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You are watching: Why is heat of vaporization greater than fusion

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Why is the latent warmth of vaporization of water better than the latent warmth of fusion of water? Asked by: FidelAnswerThe latent heat of fusion and also vaporization both involve the warm compelled to changethe state of a substance without a readjust in temperature. In the case of the latentwarm of fusion it is the heat compelled to readjust a substance from a solid (ice) to aliquid (water) or vice versa while the latent warm of vaporization from a liquid(water) to a gas (steam) or vice versa.In solids, the molecules are incredibly cshed together and the attractivity between themolecules are excellent. This causes a substance to have actually a structure in which themolecules have bit freedom to relocate, as you would certainly check out in the case of ice. In theinstance of a liquid, the molecules are very closely spaced, though not as carefully spaced as asolid, they have actually even more freedom to move and also the intermolecular pressures are weaker thatthat of a solid. Hence a liquid can circulation, unprefer a solid. Now in a gas, the moleculesare sufficiently far acomponent that tright here are bit to no attractive forces. Due to the fact that ofthis a gas have the right to easily be compressed and also take the shape of the container.Now as you warmth a solid turning it right into a liquid, you increase the kinetic energy ofits molecules, relocating them better acomponent until the forces of attraction are reducedto enable it to circulation freely. Keep in mind the forces of attraction still exists. Nowas you warm a liquid, turning it right into a gas, the kinetic energy of the molecules areboosted to a point where tbelow are no pressures of attraction in between the molecules.The power required to entirely sepaprice the molecules, relocating from liquid to gas,is much better that if you were simply to minimize their separation, solid to liquid.Hence the reason why the latent warm of vaporization is better that the latent heatof fusion.Answered by: David Latchmale, B.Ss. Physics, University of the West IndiesThe over answer is essentially correct, yet the folowing have to be additionally clarified:The difference in enthalpies originates from the truth that a liquid molecule is stabilized by interactions with other surrounding molecules (therefore a little warm of fusion) and a gas has actually very bit intermolecular stabilization (therefore a huge heat of vaporization). The confusion originates from the idea that temperature is a measure of the average kinetic energy of a mechanism, and because the temperature remains continuous, the average kinetic energy need to likewise remajor constant. The extra energy forced to reason a phase change is actually potential power. It is the energy required to conquer the bonds of nearemainder next-door neighbors to the allude that a phase shift deserve to take place. So it really isn"t a change in kinetic power.Answered by: Joe Larsen, Ph.D. Chemisattempt, Rockwell Science Center, Los Angeles, CA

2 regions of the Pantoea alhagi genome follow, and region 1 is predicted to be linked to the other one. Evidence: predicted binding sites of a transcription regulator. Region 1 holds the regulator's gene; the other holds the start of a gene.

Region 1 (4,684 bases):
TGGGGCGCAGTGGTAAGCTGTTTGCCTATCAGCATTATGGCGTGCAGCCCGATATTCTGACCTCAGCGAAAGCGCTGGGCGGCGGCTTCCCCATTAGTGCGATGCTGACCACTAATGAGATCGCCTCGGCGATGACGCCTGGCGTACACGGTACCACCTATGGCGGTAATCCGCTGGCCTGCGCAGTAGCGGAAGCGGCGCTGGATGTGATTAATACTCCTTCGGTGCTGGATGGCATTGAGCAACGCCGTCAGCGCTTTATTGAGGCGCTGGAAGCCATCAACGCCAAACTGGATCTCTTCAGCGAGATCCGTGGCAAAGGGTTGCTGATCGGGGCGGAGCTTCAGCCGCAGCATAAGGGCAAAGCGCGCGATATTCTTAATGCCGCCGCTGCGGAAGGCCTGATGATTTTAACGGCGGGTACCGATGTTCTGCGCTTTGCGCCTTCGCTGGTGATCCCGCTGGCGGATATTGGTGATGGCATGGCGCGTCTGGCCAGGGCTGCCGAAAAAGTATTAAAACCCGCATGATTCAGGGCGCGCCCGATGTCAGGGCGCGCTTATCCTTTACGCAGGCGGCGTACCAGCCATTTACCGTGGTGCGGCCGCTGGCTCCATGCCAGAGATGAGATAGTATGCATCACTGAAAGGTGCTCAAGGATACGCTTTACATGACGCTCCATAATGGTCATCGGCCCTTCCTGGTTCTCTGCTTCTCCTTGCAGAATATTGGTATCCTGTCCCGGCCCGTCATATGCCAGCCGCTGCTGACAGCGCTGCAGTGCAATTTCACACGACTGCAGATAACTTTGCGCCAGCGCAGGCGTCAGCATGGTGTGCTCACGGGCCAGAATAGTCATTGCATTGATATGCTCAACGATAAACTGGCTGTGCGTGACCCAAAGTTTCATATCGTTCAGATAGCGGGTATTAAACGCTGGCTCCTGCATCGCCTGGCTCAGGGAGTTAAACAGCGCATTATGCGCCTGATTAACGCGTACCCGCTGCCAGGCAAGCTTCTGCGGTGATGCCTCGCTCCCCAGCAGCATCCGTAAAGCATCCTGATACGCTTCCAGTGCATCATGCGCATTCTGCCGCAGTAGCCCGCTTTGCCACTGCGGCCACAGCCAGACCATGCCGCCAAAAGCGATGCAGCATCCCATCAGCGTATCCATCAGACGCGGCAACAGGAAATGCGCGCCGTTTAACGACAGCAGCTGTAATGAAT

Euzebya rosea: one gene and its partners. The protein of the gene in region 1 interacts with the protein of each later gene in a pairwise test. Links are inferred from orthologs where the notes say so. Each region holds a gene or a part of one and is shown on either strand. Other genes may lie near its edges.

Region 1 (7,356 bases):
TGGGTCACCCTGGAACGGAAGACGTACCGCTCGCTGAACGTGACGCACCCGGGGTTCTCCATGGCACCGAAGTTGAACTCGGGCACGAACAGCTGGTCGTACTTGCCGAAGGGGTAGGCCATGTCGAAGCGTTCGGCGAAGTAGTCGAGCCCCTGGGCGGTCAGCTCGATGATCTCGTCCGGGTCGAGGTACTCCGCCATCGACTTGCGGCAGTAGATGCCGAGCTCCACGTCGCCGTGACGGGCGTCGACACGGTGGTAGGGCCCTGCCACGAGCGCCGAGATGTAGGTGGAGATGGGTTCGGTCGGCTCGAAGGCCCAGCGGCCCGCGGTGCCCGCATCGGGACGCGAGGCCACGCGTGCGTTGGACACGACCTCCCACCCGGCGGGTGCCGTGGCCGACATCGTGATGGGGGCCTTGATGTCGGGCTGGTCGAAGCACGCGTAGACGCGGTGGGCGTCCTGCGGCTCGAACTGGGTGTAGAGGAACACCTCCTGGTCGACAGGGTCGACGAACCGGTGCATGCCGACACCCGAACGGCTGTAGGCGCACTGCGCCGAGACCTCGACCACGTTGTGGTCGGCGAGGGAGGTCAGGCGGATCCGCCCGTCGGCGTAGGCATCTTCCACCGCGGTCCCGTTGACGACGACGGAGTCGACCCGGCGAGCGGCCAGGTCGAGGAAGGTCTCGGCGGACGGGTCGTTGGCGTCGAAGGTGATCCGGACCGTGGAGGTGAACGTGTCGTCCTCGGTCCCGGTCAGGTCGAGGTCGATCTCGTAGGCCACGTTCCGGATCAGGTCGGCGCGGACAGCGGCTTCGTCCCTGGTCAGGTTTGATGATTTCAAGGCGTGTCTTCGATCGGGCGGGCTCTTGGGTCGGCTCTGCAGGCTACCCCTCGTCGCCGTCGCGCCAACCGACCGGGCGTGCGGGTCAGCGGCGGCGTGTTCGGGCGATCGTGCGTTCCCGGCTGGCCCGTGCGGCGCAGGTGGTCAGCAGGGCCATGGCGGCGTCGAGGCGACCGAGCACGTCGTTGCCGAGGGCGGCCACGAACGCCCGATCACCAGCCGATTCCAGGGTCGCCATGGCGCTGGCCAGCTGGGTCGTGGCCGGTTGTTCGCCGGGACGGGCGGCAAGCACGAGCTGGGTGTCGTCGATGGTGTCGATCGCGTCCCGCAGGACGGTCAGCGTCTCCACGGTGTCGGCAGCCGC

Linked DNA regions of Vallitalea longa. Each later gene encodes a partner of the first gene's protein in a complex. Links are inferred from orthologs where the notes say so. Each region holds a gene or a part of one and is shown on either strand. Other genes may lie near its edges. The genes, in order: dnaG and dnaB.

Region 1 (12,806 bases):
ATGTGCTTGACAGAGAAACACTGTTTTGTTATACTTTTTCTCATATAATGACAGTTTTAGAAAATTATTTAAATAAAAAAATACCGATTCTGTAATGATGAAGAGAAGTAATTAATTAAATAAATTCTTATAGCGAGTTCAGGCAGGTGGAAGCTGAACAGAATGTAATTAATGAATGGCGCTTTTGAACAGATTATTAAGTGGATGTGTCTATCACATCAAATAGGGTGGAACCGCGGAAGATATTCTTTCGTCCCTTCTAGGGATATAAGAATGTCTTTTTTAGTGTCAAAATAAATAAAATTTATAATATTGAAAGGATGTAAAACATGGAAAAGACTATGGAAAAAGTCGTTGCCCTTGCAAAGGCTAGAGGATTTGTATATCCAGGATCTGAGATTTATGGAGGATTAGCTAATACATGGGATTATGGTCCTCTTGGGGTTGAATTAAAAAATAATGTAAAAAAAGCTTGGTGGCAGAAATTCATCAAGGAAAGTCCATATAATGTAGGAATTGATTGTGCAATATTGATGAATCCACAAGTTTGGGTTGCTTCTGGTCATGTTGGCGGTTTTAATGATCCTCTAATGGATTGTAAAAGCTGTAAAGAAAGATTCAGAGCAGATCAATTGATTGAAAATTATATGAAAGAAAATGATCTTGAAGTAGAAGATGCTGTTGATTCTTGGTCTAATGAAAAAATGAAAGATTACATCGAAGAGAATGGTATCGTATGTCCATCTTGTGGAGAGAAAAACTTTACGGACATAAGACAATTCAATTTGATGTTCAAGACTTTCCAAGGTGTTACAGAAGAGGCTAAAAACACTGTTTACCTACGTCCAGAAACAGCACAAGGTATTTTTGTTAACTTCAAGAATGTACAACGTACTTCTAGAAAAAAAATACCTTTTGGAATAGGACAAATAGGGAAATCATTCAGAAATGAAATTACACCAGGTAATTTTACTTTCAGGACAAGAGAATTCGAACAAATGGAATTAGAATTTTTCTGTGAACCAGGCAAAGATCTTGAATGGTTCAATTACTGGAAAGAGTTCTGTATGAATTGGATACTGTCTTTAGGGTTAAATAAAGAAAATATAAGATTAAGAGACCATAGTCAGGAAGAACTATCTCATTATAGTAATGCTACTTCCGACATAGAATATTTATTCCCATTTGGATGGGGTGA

"The true spirit of delight, the exaltation, the sense of being more than Man, which is the touchstone of the highest possible excellence, is to be found in mathematics as sucount as in poetry."Bertrand also Russell(1872-1970)


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